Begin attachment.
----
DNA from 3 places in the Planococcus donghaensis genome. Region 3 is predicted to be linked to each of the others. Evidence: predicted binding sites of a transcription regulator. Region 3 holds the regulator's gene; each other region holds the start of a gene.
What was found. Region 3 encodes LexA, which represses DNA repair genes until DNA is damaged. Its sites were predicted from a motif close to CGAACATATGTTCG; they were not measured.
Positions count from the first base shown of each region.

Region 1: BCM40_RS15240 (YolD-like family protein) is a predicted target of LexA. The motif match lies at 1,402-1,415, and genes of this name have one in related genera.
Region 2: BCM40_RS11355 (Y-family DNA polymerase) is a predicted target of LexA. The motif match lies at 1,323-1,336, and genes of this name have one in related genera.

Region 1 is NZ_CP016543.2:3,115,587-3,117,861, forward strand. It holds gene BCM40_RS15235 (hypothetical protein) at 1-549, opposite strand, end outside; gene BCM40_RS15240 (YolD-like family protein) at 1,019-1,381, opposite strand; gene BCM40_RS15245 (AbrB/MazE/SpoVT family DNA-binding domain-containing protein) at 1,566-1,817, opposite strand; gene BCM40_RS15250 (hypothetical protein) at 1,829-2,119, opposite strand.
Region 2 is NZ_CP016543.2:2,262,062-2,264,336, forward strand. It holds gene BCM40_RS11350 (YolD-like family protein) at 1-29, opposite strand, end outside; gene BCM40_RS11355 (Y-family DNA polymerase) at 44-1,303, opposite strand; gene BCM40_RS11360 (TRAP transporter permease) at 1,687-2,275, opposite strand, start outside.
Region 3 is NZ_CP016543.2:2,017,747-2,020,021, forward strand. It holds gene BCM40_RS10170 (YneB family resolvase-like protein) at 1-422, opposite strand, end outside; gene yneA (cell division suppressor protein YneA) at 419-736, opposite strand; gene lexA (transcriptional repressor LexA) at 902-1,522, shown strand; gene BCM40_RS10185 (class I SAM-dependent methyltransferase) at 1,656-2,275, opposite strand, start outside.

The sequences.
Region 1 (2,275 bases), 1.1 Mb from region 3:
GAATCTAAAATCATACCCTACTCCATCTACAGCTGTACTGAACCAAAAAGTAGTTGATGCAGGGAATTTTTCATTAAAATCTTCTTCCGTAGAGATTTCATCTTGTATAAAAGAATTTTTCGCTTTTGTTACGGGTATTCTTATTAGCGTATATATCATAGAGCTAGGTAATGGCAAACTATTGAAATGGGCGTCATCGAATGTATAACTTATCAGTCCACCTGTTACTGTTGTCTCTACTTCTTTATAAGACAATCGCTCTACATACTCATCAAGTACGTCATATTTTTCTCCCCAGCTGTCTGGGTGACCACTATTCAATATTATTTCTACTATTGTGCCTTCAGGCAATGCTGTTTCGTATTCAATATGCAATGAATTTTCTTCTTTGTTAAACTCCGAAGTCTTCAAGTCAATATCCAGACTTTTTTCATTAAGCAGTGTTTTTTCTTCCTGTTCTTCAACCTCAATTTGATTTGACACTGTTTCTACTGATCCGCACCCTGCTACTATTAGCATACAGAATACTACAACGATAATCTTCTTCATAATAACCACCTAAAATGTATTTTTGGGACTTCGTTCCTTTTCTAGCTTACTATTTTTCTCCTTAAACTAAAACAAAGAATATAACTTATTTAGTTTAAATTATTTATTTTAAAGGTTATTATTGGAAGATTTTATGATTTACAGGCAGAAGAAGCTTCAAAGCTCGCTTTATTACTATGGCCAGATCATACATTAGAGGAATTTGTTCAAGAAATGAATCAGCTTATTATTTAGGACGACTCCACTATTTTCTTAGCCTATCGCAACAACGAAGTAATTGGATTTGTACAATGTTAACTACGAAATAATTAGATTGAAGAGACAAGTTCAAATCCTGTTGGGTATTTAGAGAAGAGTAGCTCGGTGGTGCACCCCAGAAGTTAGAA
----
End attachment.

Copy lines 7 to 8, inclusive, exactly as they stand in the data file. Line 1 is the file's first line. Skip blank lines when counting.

Region 2 is NZ_CP016543.2:2,262,062-2,264,336, forward strand. It holds gene BCM40_RS11350 (YolD-like family protein) at 1-29, opposite strand, end outside; gene BCM40_RS11355 (Y-family DNA polymerase) at 44-1,303, opposite strand; gene BCM40_RS11360 (TRAP transporter permease) at 1,687-2,275, opposite strand, start outside.
Region 3 is NZ_CP016543.2:2,017,747-2,020,021, forward strand. It holds gene BCM40_RS10170 (YneB family resolvase-like protein) at 1-422, opposite strand, end outside; gene yneA (cell division suppressor protein YneA) at 419-736, opposite strand; gene lexA (transcriptional repressor LexA) at 902-1,522, shown strand; gene BCM40_RS10185 (class I SAM-dependent methyltransferase) at 1,656-2,275, opposite strand, start outside.